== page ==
10. Just Write: Write an opening paragraph of 101 words. Go wild and write whatever you can think of without restricting yourself. Do not stop until you have at least 101.

Creating Graphic Novels | Connect!

An inquiry project in graphic novel format!

"In this inquiry project students are asked to take on the role of a writer who has been commissioned to take a short story/novella and put it into graphic comic form. As part of this process, they must take on a perspective different from the one the novel is in (first person, limited omniscient, omniscient) and then choose ten central moments in the narrative structure of the story to represent within their graphic novel."

All steps and downloadables are provided in this googledoc: [LINK]


An interactive on-line student art literary mag - TAG

Tag Magazine : showcasing writing and creativity from K-12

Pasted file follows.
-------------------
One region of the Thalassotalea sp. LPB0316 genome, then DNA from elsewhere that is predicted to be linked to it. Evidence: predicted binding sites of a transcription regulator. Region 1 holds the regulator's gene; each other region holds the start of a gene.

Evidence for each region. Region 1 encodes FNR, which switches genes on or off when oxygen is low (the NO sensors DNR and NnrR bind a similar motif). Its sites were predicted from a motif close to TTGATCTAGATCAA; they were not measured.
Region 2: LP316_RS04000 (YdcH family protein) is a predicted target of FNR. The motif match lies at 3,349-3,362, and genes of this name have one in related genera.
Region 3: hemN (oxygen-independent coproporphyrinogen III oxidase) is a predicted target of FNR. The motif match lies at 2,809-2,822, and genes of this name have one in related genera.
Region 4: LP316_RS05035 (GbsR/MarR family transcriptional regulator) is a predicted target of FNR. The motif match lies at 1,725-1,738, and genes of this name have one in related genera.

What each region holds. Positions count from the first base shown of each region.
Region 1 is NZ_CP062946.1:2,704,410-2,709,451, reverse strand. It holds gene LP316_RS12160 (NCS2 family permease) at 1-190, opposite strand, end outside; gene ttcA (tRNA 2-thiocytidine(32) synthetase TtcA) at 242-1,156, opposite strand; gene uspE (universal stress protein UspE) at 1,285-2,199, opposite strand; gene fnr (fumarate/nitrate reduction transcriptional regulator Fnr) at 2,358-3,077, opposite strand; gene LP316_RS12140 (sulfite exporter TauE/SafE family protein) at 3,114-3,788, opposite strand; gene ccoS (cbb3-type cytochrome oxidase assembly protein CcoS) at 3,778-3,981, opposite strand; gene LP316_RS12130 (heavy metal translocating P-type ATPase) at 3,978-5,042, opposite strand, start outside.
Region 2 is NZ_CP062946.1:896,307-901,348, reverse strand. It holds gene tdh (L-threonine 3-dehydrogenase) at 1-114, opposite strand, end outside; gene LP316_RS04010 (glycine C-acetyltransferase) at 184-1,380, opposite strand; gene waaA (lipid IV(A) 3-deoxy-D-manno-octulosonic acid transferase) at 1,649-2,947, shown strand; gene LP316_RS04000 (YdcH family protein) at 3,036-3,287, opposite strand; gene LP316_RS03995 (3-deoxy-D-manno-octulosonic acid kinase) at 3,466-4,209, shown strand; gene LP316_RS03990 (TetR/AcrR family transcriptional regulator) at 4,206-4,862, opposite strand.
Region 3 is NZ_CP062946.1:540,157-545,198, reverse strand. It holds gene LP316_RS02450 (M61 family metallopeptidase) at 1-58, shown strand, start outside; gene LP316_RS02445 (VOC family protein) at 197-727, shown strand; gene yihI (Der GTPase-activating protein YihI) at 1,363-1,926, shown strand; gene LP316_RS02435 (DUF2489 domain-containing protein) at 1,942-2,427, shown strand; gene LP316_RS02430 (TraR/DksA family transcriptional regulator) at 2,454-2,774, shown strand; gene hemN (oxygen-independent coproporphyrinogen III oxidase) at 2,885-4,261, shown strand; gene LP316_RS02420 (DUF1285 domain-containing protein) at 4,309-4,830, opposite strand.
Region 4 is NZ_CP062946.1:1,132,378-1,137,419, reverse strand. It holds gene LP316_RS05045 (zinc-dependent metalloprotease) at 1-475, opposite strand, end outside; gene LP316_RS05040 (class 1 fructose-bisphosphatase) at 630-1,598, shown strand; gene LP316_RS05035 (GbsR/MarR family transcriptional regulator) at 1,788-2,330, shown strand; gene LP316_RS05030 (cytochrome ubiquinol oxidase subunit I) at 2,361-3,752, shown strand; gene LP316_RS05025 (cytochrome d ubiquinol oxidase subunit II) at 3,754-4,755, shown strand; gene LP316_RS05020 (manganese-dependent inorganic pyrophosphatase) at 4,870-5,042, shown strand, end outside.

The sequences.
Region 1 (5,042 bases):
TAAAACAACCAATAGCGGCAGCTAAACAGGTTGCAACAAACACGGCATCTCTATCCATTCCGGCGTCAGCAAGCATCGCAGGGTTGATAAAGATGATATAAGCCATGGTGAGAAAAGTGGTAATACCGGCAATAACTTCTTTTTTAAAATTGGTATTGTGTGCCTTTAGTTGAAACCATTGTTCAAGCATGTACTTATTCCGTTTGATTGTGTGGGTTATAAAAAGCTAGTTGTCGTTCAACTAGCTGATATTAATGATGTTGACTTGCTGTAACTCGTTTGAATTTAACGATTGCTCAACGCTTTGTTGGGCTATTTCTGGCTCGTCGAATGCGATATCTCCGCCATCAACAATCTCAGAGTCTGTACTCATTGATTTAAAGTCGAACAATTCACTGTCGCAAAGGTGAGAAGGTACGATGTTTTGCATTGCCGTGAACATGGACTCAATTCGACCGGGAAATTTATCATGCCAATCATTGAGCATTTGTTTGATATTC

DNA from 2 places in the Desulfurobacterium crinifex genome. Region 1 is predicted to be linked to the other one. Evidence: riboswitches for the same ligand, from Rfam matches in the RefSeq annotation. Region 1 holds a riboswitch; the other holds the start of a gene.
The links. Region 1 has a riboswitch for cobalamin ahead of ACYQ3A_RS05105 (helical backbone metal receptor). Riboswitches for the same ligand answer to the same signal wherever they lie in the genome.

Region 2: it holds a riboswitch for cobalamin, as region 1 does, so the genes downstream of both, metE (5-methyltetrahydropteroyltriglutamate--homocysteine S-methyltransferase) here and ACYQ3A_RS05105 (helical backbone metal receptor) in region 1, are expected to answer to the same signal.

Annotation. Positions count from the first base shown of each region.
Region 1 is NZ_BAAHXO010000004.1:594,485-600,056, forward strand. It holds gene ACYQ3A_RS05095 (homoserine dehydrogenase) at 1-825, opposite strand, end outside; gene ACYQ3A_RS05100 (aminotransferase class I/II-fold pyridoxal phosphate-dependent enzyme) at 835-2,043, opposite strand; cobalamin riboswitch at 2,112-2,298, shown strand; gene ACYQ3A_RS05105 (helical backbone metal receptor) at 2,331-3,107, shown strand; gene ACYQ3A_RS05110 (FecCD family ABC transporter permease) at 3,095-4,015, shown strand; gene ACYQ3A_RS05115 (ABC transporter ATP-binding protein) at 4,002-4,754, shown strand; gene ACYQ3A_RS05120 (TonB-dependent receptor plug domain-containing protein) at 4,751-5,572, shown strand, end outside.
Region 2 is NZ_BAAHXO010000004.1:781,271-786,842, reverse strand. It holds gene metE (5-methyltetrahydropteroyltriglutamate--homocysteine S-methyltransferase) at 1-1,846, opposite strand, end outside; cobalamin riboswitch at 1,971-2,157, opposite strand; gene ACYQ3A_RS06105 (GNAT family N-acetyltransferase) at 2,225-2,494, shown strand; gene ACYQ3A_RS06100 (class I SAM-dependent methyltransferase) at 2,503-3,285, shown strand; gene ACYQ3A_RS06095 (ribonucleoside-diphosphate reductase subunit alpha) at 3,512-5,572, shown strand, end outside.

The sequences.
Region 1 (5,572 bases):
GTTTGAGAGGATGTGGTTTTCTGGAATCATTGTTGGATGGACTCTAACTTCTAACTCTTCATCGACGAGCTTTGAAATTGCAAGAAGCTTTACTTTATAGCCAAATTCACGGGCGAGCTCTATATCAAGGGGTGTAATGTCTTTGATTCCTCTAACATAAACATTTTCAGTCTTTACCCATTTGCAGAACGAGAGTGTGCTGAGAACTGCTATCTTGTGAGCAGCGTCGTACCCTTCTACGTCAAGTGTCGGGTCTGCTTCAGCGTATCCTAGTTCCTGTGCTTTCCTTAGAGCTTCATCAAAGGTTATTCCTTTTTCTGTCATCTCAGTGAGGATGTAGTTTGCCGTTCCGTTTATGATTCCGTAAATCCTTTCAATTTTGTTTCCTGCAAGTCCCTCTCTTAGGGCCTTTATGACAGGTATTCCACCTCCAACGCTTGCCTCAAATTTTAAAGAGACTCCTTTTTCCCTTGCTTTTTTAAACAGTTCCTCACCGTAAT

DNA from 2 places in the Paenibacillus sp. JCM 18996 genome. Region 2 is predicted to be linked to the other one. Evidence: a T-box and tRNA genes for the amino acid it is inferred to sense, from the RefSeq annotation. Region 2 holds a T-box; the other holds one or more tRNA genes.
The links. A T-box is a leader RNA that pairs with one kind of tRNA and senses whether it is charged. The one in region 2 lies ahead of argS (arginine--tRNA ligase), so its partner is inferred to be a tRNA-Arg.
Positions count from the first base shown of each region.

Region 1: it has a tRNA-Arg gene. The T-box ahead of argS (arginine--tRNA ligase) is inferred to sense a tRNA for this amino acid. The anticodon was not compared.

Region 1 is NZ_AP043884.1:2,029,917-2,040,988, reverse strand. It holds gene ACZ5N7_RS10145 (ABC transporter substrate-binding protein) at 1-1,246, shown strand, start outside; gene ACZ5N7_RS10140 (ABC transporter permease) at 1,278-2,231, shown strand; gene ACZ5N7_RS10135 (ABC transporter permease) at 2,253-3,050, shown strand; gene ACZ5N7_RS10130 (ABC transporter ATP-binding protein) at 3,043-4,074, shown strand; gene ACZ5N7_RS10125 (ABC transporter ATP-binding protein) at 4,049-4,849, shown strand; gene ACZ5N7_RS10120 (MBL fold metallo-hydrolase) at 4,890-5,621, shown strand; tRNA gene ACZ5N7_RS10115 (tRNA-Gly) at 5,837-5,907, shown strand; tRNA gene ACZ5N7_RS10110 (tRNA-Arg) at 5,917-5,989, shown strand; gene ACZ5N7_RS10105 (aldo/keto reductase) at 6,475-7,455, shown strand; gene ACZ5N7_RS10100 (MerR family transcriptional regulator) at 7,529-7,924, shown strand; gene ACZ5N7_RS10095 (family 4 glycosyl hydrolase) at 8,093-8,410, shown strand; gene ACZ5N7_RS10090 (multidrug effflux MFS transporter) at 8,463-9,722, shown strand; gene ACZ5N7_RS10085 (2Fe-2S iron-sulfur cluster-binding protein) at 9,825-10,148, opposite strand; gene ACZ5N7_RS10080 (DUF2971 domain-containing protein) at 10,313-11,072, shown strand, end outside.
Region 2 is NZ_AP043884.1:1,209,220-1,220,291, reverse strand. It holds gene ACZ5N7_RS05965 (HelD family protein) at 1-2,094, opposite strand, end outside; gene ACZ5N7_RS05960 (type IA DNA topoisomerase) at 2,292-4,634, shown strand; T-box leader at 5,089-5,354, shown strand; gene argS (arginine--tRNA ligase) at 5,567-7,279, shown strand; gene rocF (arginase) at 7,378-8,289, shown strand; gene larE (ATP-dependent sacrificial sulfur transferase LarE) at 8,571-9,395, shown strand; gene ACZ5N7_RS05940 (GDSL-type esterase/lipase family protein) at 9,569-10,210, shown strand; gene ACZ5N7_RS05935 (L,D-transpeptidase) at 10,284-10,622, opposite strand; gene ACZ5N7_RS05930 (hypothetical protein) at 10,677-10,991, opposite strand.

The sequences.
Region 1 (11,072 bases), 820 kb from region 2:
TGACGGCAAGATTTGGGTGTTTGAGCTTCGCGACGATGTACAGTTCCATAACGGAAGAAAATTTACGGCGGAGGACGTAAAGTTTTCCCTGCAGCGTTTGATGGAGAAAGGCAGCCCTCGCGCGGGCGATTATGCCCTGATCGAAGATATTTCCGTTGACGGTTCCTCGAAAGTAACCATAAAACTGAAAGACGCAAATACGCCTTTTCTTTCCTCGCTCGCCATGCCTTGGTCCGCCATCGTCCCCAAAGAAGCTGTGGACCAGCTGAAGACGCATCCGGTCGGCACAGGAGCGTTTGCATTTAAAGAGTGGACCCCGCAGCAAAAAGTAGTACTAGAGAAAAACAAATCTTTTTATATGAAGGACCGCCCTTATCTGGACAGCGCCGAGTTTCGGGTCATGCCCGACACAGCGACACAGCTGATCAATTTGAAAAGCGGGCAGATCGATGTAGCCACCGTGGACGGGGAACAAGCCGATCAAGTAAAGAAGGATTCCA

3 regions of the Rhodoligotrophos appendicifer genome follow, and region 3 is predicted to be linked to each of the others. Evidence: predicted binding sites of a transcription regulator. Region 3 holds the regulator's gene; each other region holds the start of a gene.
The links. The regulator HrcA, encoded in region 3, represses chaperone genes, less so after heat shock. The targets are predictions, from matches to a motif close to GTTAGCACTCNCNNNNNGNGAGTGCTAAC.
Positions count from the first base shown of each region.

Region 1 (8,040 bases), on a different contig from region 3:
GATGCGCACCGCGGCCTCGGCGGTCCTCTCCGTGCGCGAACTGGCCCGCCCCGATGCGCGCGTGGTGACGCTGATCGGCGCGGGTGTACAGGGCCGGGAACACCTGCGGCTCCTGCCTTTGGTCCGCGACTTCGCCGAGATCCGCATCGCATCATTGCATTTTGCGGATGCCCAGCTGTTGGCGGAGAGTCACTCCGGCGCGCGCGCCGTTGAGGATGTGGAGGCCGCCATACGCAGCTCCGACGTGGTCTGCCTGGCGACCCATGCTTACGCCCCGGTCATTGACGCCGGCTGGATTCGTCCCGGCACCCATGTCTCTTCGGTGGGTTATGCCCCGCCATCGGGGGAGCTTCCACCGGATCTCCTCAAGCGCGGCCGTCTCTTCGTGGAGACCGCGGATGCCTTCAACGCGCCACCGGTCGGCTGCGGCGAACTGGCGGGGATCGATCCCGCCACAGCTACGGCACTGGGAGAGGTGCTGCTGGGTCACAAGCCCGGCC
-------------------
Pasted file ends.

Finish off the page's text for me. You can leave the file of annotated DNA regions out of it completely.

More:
"Tag Magazine is an interactive on-line student art literary magazine showcasing writing and creativity from K-12. Tag's interactive online format engages students, celebrates their creativity and captures a 21st century approach to literacy.  Writing and art can be blogged, downloaded to an e-reader, printed, listened to, or even translated into different languages."

Available online in a digital "emag" format. The latest issue is also viewable via iPod, iPad, iPhone. Tag is published on-line two times annually. View current and archived issues.


Love Your Library - February Event

Love Your Library Poster for February

The Feb. 14 poster is up on the BCTLA website for downloading and printing. 
  • Read!
  • Visit your library!
  • Thank a teacher-librarian!
  • Donate a book!


US National Archives

Teaching with primary documents

"Teaching with primary documents encourages a varied learning environment for teachers and students alike.

This section contains reproducible copies of primary documents from the holdings of the National Archives of the United States, teaching activities correlated to the National History Standards and National Standards for Civics and Government, and cross-curricular connections."